Relations between the U.S., Australia and Indonesia continued to be cordial and firm till 1999; the Asian Financial Crisis of 1997 played the role of a catalyst for the difference. With the simultaneous collapse of Indonesia's financial and domestic framework, external relations were relentlessly affected. Following this crisis, a subsequent divergence of interest was marked, leading to the first call for intervention in East Timor after almost 20 years. This specific event was also seen as Indonesia's and ASEAN's failure to resist sovereignty violation by the superpowers. Even through this, ASEAN maintained its relations with Indonesia. The violation to regional autonomy happened despite the cohesive force and the existence of ASEAN which is to guard and fortify the regional system and security; proving that the association's cohesion was not a singular factor in countering the external violation by the superpowers. If anything, it showcased that even a consolidated front was weak and chronically inefficient in taking any significant measure in protecting the Southeast Asian states against external powers.


With the withdrawal of superpower support, communal violence broke out between Indonesian military and the East Timorese population, which immediately called for the deployment of UN peacekeeping forces and a subsequent vote for East Timor's independence. All the aforementioned events faced violent outbreaks of politically instigated riots. Eventually, the voting turned against Indonesia’s unjustifiable authority and Indonesia was compelled to withdraw its authority over East Timor. The main reason underpinning this loss was the lack of backing of the superpowers due to interest divergence. All in all, the series of events proved to be an aggregate failure of the system against the superpowers and showed how the superpowers have a say in every matter across the globe.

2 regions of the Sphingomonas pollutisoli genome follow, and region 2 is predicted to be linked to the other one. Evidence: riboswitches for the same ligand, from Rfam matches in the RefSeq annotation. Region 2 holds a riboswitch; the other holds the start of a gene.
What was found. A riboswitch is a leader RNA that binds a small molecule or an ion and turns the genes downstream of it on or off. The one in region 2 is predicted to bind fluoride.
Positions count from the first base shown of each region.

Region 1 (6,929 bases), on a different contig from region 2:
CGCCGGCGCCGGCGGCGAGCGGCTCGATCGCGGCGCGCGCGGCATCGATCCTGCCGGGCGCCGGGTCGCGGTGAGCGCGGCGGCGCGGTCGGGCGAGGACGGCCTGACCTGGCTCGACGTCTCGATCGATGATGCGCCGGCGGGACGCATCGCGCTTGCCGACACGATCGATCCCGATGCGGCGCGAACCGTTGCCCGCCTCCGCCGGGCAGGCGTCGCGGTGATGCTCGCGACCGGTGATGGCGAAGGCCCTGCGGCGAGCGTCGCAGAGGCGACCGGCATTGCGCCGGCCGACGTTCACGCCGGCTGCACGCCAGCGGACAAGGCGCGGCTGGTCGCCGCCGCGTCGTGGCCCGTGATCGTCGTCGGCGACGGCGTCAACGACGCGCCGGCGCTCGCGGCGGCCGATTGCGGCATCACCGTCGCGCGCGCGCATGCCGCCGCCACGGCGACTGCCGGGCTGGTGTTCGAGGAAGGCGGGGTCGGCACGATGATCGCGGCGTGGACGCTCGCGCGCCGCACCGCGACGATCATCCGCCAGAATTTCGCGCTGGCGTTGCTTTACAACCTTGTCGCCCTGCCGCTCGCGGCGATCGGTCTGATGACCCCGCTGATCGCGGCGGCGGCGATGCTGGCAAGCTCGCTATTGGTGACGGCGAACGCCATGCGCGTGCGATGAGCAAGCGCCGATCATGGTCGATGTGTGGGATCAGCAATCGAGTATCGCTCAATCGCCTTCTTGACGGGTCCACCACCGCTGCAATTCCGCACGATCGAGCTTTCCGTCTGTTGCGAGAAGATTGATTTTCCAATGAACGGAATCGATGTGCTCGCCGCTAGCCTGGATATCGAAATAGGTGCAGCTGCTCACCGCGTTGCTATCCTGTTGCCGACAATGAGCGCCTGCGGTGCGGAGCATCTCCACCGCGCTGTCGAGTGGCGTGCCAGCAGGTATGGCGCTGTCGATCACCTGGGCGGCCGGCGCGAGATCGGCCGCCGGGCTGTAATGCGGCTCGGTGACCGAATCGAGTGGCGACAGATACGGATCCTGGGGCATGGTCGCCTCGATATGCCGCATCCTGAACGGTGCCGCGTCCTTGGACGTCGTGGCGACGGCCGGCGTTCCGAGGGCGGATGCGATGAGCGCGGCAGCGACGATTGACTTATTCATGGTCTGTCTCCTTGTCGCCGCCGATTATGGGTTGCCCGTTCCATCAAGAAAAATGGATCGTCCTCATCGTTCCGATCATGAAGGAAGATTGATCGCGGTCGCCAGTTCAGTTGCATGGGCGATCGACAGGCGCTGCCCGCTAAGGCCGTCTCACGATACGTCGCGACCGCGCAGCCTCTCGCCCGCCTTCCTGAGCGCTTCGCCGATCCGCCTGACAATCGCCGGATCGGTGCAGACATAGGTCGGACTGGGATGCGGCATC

Analysing the whole trajectory of occurrences, the paper draws attention to the observation of Amitav Acharya, who stated that "regional solutions to regional problems must not be conflated with self-reliance, but rather with the right not to be ignored or side lined by outside powers." Going by this, ASEAN's aim is not to establish Southeast Asian self-reliance but to efficiently channel out external interference. Likewise, the exemplary case of East Timor negates the stance of ASEAN. External interference occurred without ASEAN's support notwithstanding sharp disapproval by its members. One may infer from the following analysis that ASEAN's unwillingness to dilute its policy of not interfering with its member's internal affairs led to its inability to respond to the crisis effectively. How it actually catalysed the crisis is not often talked about. Acharya's argument, while critically analysed, misses the fact that the non-interference statute of the association, in reality, opened the portal for external intervention into Southeast Asia; thereby, violating ASEAN's norm of regional autonomy. As Alice Ba had pointed out, "practice of not interfering in their neighbour's affairs added another layer to already difficult intra-ASEAN debates."